The 500th Post! (Not Sure How, But WordPress Says So)

It’s a very magical day, folks, and this is a very magical post, because it is the 500th post published on writingonthecitadel!

Wahey! Of course, there’s another dozen posts on my other blog that haven’t been included for some reason (and ten more beyond that haven’t been included either), but wordpress is congratulating me, and I’m not going to complain with that.

500 posts eh? Who’d have thought that would happen back in May 2012? Long may it continue. Now, I probably don’t need to say it, but I’d like to offer my thanks to all of you who read/follow my blog regularly (or irregularly; I’m not fussy). I do appreciate your views, and I’m glad you’ve stuck around this long.

So, I’m going to change topics before I head into Oscar Speech territory, and talk a little bit more about yesterday. As I said in the previous blog, I was in Newcastle for the Writing Squad meet. Rommi Smith (her name links you to her website) was the tutor for Saturday, and she was there to tell us about performing poetry, or prose, to an audience. Being a good performer is important for all writers, not just poets; in my case, I might be asked to do a book reading, or perhaps an audio tape (it’s unlikely, but you get my point). On a broader spectrum, it is good to know what is good and what is bad when it comes to performances for stuff like interviews or pitches (pitching to a group, not like grass fields). So, not was it one of the more enjoyable sessions I’ve had with the writing squad (having said that, they’ve all been fun), it was also very informative. Which, you know, is good.

But, I hear you saying, you said that yesterdayAnd you didn’t explain further. What did you actually do?

Well, we did a lot of writing and vocal exercises. Such as:

  1. Read poems and tried to form our own versions.
  2. Tested our diction with the may, me, my (mi), mow (mo), moo (mu) scale.
  3. Practiced our voice levels (1 being a whisper, while 10 is shouting) as tone is a vital part of performance.
  4. Worked on our gestures and posture by partnering up and mirroring each other as we spoke our pieces (I discovered that I sway back and forth…a lot).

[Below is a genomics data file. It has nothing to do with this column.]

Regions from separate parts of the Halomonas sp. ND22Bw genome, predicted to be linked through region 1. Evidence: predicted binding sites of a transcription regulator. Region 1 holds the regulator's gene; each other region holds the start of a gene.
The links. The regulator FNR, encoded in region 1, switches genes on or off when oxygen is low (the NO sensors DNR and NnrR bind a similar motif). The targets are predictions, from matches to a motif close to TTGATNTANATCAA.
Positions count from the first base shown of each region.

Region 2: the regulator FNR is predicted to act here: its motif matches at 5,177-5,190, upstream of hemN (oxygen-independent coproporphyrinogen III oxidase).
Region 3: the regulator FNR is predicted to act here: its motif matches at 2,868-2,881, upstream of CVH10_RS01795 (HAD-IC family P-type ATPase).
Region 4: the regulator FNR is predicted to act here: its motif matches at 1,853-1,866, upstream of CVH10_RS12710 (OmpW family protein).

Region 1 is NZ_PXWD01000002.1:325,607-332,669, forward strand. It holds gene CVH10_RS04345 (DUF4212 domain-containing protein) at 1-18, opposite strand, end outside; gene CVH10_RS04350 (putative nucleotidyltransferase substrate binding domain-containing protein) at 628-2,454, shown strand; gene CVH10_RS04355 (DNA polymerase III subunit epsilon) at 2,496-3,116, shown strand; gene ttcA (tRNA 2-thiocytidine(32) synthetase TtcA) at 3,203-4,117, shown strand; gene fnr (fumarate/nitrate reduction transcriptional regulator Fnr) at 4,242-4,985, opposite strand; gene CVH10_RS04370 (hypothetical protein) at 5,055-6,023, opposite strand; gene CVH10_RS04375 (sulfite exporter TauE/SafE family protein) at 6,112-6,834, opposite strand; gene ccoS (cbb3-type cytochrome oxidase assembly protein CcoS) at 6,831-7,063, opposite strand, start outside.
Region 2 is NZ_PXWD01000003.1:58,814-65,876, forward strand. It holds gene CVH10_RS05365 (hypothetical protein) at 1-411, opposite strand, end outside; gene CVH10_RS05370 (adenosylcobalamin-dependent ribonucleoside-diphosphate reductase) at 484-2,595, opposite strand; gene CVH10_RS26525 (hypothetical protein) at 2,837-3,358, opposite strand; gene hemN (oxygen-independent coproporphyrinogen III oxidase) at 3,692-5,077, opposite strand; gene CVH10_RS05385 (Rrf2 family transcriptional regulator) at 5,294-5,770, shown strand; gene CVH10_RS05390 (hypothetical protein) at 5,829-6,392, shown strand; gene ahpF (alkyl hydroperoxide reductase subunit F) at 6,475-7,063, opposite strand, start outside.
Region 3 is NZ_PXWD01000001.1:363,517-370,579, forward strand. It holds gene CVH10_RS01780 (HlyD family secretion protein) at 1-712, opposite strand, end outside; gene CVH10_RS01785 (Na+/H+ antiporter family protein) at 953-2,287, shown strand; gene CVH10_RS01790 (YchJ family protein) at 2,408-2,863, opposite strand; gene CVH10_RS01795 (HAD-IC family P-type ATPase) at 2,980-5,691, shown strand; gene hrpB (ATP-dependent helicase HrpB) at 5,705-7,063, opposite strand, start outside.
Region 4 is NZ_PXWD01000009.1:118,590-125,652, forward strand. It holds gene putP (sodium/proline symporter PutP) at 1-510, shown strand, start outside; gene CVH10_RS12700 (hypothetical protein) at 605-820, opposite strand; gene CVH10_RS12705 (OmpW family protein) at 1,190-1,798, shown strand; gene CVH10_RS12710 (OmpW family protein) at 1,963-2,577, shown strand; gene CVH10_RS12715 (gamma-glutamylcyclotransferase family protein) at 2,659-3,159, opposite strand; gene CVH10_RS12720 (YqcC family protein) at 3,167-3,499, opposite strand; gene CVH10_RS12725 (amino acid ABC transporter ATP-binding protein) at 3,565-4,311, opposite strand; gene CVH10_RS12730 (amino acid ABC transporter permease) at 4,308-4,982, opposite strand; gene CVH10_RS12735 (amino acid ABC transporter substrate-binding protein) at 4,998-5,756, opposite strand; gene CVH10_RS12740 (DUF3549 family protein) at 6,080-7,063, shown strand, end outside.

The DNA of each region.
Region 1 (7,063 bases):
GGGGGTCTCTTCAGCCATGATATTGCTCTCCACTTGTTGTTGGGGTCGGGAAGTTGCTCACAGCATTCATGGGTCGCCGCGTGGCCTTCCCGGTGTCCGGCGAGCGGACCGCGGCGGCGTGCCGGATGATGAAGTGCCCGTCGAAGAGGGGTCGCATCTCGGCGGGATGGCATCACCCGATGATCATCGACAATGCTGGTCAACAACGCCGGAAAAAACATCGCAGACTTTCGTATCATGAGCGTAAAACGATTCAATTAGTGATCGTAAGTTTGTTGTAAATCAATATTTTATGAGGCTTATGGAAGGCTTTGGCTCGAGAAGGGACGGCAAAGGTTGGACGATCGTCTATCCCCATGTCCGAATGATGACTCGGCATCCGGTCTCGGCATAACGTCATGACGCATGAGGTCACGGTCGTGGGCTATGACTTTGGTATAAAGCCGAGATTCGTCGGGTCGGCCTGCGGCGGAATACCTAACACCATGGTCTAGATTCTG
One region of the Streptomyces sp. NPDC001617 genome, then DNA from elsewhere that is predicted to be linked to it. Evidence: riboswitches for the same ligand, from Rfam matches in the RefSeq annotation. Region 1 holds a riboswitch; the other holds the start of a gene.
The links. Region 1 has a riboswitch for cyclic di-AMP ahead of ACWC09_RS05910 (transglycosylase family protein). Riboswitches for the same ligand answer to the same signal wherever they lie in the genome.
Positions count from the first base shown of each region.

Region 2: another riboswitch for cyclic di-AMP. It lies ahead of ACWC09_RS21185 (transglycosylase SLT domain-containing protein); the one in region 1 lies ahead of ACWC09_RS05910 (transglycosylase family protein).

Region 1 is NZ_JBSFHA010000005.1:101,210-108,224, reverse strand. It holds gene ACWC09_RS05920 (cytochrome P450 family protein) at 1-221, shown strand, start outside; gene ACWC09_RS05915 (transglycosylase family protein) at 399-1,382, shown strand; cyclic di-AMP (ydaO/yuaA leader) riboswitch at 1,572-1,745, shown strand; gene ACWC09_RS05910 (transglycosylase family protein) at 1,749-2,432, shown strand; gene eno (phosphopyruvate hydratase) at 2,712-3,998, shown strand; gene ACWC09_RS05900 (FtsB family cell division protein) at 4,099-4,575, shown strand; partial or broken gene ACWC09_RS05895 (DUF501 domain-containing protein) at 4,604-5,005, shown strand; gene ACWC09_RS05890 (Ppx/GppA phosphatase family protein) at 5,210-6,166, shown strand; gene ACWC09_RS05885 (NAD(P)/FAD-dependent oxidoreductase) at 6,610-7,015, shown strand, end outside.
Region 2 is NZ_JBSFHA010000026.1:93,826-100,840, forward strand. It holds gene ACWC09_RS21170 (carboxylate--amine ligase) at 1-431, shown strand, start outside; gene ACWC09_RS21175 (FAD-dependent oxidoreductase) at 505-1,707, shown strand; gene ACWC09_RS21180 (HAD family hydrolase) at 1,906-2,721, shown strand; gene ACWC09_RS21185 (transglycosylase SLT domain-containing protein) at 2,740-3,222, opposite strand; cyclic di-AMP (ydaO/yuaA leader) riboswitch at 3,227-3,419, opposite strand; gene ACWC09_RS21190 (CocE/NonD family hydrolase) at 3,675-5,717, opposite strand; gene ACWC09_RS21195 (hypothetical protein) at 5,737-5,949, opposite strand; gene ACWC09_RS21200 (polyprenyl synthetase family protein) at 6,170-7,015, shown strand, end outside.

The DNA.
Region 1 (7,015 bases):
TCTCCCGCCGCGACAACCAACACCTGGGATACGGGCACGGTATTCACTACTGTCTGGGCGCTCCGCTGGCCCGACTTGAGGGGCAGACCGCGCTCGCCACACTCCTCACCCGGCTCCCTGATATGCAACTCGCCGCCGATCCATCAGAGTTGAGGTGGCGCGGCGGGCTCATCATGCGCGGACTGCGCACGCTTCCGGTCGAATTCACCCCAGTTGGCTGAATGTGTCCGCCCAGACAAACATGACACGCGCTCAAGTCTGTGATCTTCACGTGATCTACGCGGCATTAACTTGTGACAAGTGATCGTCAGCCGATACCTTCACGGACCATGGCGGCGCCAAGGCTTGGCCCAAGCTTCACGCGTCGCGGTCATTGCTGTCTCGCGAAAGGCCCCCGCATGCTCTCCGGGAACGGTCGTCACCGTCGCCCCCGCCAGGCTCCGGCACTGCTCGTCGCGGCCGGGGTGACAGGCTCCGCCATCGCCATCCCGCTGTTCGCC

5. Used the mic to learn how to address the audience (as well as the whole swaying thing, I also learned I’m too tall for mics; even at its highest point, I had to stoop down). It was good to familiarize with the equipment too.
  6. Performed a narrative (the one I posted yesterday) as part of a group. Everyone’s story, though different, had to be combined in a way that made sense. In my group, we decided to tell our stories as if we were conversing in a pub, with each person taking turns to say a part of their narrative (while the others mimed drinking etc), I thought it was a fairly impressive act.
  7. Formed a sentence/set of sentences from a newspaper article. You had to black out all the sections you didn’t want, leaving a spread of words that would hopefully make sense. Mine was Despite the many familiar faces, the most improvement was shown by the student (or something like that. I didn’t write it down, and I suspect a few of the words are wrong).

And that was about it. No doubt I’ve forgotten a few things, but the list above was the main tasks that we did. We were busy from start to finish, but it was a good day.

To finish, here’s another one of the narratives that I wrote in my notebook, inspired by a conversation I had with Vanna on several occasions…

“Stop badgering us woman, I didn’t come all this way for that.”

“us,” she says, in that uncharacteristic accent of hers, “what do you mean, us?”

“I’m only talking to you. What, do you have a turd in your pocket?”

She doesn’t understand, you see, the complexities of the geordie accent.

I shake my head, and say, “no man, us means us, and us means me. It isn’t that hard to figure out.”

Still, she looks at me with confusion, and a little disgust. Almost as if she really thinks I do have a turd nestled in my pocket.

“well,” I add, “you cannot talk when you say ‘meer’ instead of ‘mirror’, and ‘bowat’ instead of ‘boat’.”

That shut her up.

 

If you don’t understand, don’t worry; you aren’t the only one. I suppose it would work better if it was spoken, but I’m not going to record myself. Not yet anyway.

 

 

 

And that’s all for this magical 522nd blog po…uh, I mean 500th blog post!

Back again tomorrow!

Alex

 

 

 

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